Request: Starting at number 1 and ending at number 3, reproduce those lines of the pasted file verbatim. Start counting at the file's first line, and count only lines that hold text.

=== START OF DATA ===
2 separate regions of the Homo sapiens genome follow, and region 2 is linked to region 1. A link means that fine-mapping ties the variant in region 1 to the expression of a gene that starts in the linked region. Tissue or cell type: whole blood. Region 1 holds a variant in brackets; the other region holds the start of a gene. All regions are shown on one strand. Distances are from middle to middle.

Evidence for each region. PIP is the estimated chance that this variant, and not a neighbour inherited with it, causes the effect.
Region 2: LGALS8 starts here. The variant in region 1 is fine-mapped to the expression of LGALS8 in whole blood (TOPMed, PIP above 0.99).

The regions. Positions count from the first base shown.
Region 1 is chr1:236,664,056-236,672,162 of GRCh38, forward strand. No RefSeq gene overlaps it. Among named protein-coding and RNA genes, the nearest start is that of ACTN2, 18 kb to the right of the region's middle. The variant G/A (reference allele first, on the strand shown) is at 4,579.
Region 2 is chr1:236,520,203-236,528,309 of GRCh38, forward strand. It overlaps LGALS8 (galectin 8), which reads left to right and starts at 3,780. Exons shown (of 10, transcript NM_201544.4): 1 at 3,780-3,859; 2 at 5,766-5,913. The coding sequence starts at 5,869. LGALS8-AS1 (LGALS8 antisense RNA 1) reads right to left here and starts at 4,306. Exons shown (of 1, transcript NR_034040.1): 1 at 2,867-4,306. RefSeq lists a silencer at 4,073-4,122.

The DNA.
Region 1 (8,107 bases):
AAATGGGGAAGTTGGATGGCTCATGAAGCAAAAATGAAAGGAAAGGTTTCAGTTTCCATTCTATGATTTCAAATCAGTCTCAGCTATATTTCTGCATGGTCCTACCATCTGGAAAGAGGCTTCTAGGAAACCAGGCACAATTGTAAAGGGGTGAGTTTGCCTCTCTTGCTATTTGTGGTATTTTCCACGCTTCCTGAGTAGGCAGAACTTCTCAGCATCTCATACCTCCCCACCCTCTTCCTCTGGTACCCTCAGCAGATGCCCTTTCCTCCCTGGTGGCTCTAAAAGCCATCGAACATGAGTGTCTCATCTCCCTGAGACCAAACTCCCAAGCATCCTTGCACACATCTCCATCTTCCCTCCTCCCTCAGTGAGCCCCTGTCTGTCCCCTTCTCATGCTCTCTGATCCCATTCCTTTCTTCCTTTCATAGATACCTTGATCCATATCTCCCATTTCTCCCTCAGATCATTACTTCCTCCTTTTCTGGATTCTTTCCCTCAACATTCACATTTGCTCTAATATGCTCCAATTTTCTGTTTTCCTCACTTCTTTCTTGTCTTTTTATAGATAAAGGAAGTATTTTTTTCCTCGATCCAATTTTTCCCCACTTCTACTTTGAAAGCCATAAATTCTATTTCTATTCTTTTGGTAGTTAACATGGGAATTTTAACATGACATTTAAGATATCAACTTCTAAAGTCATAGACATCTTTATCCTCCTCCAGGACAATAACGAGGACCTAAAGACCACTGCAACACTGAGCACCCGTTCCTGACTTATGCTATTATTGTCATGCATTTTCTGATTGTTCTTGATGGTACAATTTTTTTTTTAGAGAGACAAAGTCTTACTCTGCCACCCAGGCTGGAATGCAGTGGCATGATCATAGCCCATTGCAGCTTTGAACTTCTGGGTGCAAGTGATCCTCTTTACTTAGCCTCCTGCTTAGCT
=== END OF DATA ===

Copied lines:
2 separate regions of the Homo sapiens genome follow, and region 2 is linked to region 1. A link means that fine-mapping ties the variant in region 1 to the expression of a gene that starts in the linked region. Tissue or cell type: whole blood. Region 1 holds a variant in brackets; the other region holds the start of a gene. All regions are shown on one strand. Distances are from middle to middle.

Evidence for each region. PIP is the estimated chance that this variant, and not a neighbour inherited with it, causes the effect.
Region 2: LGALS8 starts here. The variant in region 1 is fine-mapped to the expression of LGALS8 in whole blood (TOPMed, PIP above 0.99).